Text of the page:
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Description

Experimental Desert Glass House

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Phoenix, Arizona, United States
[2004-05]

Status: Design Development, On Hold

Design: Claudio Vekstein, Arch in collaboration with Glass specialist Claudio Cesar

Design Assistants: Philip Horton, Tulio Gines, Morgan Ellig, Patrick Mayers, Archs

Structural Design: Matthew Innes, Eng

Environmental Consultant: Vidar Lerum, Arch

Client: Cesar Color Glass Company, Inc

Location: 36 St and N Palm Canyon Dr, Phoenix, Arizona, United States

Area: 21,000 sf

The Experimental Desert Glass House attempts to find its place in one of the most difficult lands at the Squaw Peak Mountain, considering local codes and regulations for a hillside lot and facing the full Arizonian sunset.

The project is developed in a single stepped level following the topography, by an enormous depth in the other direction, to reduce the direct sun and light effects, accentuated crosswise by introducing vertical skylights that descend in the form of subtly perforated patterns.

The House is conceived as a great container, show-room or experimental showcase of products developed by the glass company that promotes the work (including circumstantial residential functions of the business’ owner, his studio, bedroom, pool, etc. and more public functions to entertain clients, guest, etc).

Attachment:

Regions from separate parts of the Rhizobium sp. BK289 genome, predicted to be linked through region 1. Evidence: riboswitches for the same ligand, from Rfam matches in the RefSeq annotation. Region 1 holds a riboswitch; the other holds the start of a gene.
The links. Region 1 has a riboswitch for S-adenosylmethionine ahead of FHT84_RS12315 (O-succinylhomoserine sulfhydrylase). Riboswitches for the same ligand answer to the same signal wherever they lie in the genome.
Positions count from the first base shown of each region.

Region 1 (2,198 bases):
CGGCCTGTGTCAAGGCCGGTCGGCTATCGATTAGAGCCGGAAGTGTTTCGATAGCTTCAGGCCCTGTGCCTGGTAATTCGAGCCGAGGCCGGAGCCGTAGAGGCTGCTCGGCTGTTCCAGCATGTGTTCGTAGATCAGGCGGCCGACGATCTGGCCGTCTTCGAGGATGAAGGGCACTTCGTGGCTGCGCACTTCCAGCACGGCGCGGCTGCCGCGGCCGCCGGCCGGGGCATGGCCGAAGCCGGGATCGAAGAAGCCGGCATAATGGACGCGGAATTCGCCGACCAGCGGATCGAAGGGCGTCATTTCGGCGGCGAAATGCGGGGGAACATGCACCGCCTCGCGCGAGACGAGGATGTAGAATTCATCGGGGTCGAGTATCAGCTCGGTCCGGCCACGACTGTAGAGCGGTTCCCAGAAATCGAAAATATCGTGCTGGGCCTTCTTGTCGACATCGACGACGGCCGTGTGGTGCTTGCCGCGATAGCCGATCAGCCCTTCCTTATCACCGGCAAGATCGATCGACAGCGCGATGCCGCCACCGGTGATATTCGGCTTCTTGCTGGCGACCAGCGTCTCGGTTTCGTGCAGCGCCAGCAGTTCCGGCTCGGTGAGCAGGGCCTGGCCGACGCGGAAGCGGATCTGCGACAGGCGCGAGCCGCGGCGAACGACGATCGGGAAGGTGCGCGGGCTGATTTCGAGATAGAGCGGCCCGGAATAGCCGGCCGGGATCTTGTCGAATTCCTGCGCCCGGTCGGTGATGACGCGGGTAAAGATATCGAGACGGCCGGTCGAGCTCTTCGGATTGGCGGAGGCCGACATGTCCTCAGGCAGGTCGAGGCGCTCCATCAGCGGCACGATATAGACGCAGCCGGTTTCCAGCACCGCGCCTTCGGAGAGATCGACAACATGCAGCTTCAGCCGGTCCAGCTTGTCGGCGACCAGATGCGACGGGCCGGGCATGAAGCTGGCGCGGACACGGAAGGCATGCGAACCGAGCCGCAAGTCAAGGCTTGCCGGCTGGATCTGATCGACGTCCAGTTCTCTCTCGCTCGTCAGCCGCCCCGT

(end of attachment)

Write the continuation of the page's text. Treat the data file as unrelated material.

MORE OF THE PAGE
The project utilizes new technologies applied to glass products for climate mitigation and thermal transmission control with the inclusion of internal opaque patterned films, reflective or with changing controllable opacity. This allows the application of video projection screening both inside and outside, where video projection is an art medium and an architectural element, to explore new uses of glass technology in a living environment playing with different privacy conditions, scale change, and as a structural element, etc.

It also experiments in the front with a double curtain wall condition creating a protective microclimate by means of evaporative cooling systems, and applies zero power consumption by the use of solar translucent panels on the roof, which also serve as a shading device for the lap-pool.

Related to and above all previous matters, the House is prepared to host and exhibit an outstanding collection of video-art and Latin-American contemporary photography of great dimensions, responding to an extremely sensitive material condition regarding solar exposure.

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